Guest blog by Emma Hewlett.
I really enjoy the autumn. It’s a great time to get outdoors and observe the changing seasons. I’m a novice forager, and autumn brings with it chestnuts, mushrooms, rosehips and … conkers. Hold it! Before you start creating recipes, conkers are definitely poisonous to eat. However, they could become your newest household item to reduce environmental impact.
COP26 is all over the news this month, and we urgently need to start thinking differently about how we source our daily items if the big businesses aren’t going to make changes quickly enough. In this post, I’ll introduce you to the wonders of conkers and how they can reduce your environmental impact.
You must be Conkers!
You may have heard of soap nuts? They can generally be bought from eco-friendly shops and refill stores. They’re soapberries from a shrub that originates in India, and for centuries they have been used by Indian communities to clean laundry. I’ve tried soap nuts and I really rate them as an alternative to laundry liquid. They can be re-used a number of times and produce water that’s safe enough to water your veggies with. So also nice and safe for the planet.
But did you know that conkers also have natural soap – saponin – in them? Consider them your local soap nuts. They can be used to wash your hands, dishes and laundry. Apparently, they’re also great for bad circulation if made into a balm!
Conkers can Help Reduce your Environmental Impact
I don’t want to ignore the efforts people are making to reduce chemicals and packaging at home. If you buy soap nuts, you’re already thinking about what you’re buying and your impact on the planet. We’re all on our own journeys. But we do need to start thinking more creatively about what we can source locally. We need to be able to provide for ourselves in a way that is sustainable, and turning to nature is a great place to start.
Perhaps it also needs to be said that buying organic, plastic-free and eco-friendly alternatives isn’t an option for all of us. It’s expensive. We need to find an option that’s available to everyone.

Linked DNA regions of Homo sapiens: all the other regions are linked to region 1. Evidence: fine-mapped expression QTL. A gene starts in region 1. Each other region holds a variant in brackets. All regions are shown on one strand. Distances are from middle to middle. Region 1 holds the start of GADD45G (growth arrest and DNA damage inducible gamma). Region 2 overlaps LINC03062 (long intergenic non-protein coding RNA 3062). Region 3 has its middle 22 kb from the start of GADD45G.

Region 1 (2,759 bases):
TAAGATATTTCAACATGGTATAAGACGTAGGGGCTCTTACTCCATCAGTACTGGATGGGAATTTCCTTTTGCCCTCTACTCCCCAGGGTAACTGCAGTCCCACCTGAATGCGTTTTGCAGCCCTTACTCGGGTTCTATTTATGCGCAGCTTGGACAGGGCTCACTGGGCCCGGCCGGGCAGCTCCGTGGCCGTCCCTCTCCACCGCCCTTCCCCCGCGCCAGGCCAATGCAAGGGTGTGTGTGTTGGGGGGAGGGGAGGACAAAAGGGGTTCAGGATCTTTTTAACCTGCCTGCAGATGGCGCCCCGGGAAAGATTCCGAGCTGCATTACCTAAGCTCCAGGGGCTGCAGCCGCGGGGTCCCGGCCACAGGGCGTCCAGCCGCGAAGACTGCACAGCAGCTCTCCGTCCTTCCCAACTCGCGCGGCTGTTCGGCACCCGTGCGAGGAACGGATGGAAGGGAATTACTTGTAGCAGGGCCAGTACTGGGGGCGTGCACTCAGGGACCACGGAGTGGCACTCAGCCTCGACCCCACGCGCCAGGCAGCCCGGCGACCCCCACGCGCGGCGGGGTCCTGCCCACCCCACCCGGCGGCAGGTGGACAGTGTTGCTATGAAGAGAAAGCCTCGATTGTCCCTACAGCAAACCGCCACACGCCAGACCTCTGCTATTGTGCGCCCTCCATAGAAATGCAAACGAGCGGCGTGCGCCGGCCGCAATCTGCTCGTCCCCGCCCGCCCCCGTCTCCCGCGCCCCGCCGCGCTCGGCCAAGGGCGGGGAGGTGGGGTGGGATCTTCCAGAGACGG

Importing soap nuts from across the globe has an obvious environmental impact in terms of how it is shipped or flown in. Another factor that I hadn’t considered, though, was that buying these soap nuts also impacts the communities in India. Due to the demands of countries like the UK who are becoming more environmentally conscious, the price of soap nuts in India has increased. So much so that the locals are now forced to buy cheaper alternatives – chemicals!
In trying to make our habits more sustainable and healthier for the planet, it seems that we’ve pushed the problem onto someone else (sound familiar?).
So I decided to give conkers a go. They’re free, readily available, chemical-free and supposedly do the same job as soap nuts. I’m up for anything that helps to reduce my environmental impact.
Conker Laundry Liquid – Yes, Really!
There are several recipes online, so do a search for the one that works best for you. I’m not known for my patience, so I went for the quickest option. I collected a small bag of conkers a few weeks ago from one of my favourite trees (another reason to visit and pay my thanks), making sure to leave plenty for the wildlife.